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Doe or Fawn?

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During the fall, it can often be difficult to distinguish adult does and fawn deer, particularly if seen alone. In recent years, about 30% of the total antlerless deer harvest has been fawns (5–7 months old), split roughly as 13% doe fawns and 17% buck fawns. Though fawns provide excellent table fare, some hunters prefer to target adult deer. Taking adult female deer contributes to management objectives, and passing buck fawns may allow some of them to be available later as antlered bucks. By learning the differences between antlerless deer, hunters can make more informed harvest choices.


• Body about as long as tall (square)

• Short neck and compact nose/head

• Eyes look large for head

• Doe fawns have a more rounded head shape between their ears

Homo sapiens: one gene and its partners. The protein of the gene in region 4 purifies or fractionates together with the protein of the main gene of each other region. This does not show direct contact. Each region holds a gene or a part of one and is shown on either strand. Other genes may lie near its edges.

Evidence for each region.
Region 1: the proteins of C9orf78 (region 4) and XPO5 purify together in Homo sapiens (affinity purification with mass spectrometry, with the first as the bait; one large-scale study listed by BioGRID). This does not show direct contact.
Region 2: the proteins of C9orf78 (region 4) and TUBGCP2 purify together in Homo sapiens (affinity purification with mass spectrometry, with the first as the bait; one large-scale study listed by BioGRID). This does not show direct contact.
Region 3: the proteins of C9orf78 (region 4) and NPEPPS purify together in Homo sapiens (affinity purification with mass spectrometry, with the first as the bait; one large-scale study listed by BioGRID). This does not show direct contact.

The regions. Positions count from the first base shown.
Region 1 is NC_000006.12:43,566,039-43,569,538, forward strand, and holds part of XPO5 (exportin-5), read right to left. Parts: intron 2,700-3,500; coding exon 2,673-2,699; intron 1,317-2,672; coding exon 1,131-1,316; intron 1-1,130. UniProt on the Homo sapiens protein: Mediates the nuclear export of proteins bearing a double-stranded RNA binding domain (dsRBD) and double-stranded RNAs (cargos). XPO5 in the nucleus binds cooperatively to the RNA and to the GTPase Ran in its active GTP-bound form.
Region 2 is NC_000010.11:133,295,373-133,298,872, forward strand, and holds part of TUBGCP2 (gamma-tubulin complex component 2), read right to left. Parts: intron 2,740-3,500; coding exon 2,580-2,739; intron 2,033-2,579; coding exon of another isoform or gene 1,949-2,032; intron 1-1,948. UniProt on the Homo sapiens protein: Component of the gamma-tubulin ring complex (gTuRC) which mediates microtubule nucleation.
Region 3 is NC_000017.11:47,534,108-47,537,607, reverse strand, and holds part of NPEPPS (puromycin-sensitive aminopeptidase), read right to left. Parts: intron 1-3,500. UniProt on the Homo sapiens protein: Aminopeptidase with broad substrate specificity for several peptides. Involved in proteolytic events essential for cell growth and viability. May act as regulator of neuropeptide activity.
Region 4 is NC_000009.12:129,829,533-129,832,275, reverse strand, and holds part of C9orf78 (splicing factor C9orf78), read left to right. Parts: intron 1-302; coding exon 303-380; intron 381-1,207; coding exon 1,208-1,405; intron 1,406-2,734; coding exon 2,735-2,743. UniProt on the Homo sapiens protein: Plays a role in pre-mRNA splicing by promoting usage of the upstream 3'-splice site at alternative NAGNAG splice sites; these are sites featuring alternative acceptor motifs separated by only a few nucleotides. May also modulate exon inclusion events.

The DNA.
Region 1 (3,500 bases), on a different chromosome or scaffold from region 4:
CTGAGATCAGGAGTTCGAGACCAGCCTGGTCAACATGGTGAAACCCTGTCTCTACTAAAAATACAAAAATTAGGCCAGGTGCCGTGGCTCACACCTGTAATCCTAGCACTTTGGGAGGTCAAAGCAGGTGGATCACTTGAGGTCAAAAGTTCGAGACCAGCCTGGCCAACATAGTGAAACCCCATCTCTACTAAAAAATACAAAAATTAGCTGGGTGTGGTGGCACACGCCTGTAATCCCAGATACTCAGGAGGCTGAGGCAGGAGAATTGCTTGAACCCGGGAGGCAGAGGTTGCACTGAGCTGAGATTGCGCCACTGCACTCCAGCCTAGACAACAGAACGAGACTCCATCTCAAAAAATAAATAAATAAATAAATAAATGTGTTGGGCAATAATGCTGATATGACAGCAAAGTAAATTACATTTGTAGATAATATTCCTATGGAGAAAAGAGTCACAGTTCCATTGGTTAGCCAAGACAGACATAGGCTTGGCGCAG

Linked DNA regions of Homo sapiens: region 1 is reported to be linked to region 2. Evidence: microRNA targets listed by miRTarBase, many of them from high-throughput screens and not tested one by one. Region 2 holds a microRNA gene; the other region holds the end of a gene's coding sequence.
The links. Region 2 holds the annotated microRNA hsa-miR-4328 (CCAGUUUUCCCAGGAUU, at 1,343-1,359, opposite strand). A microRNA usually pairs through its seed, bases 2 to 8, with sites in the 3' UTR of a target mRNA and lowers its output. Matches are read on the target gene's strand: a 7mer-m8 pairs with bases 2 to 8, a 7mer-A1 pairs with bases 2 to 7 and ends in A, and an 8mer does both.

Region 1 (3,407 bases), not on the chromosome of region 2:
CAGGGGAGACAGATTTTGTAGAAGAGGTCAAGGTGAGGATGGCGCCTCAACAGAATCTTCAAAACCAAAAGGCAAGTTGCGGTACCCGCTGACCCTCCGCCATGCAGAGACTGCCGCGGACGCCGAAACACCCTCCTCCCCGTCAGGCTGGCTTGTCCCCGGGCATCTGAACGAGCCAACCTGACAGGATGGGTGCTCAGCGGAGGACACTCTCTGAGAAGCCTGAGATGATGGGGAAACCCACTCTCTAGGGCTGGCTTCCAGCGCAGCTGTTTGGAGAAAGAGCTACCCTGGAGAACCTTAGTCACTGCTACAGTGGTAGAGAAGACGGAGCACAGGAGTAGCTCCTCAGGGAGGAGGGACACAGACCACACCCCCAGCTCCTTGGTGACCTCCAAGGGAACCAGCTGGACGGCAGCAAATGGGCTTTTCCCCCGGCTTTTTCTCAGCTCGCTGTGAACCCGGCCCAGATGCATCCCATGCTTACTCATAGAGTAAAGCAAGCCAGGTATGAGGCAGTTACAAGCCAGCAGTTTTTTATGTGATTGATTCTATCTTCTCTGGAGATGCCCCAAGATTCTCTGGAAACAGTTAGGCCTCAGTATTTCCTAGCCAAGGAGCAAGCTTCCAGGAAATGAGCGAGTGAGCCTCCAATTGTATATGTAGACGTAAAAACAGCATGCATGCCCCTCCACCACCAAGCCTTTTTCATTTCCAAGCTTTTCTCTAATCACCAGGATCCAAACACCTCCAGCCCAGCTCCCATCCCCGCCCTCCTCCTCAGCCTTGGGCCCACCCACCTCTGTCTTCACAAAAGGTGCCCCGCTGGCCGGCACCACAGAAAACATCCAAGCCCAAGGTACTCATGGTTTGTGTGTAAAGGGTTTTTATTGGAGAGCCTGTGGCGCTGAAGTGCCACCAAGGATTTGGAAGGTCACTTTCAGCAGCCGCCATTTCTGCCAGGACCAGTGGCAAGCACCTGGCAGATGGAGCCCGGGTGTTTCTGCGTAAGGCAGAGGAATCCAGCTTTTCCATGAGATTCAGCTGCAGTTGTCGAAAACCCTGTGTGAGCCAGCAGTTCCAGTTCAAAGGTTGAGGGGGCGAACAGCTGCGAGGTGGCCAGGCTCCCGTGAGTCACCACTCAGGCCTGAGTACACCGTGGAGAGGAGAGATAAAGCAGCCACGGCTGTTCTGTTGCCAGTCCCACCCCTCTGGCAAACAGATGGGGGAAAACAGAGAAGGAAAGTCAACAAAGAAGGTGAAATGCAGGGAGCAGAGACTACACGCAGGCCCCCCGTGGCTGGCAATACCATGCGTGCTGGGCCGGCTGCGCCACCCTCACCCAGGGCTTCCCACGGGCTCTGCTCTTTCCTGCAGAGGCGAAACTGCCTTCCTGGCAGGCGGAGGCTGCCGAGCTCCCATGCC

• Buck fawns’ heads appear flattened and may have visible antler nubs or “buttons”

hunting tips

• Button bucks often travel alone, but adult does rarely do. Wait until several antlerless deer are present before making a harvest decision.

• It is easier to identify sex and age when animals are standing still or moving slowly.

• Harvest antlerless deer early in the season when differences between fawns and adult does are most noticeable.

Adult Doe

• Body longer than tall (rectangle)

• Long neck and elongated nose

Regulations in red are new this year.

Purple text indicates an important note.

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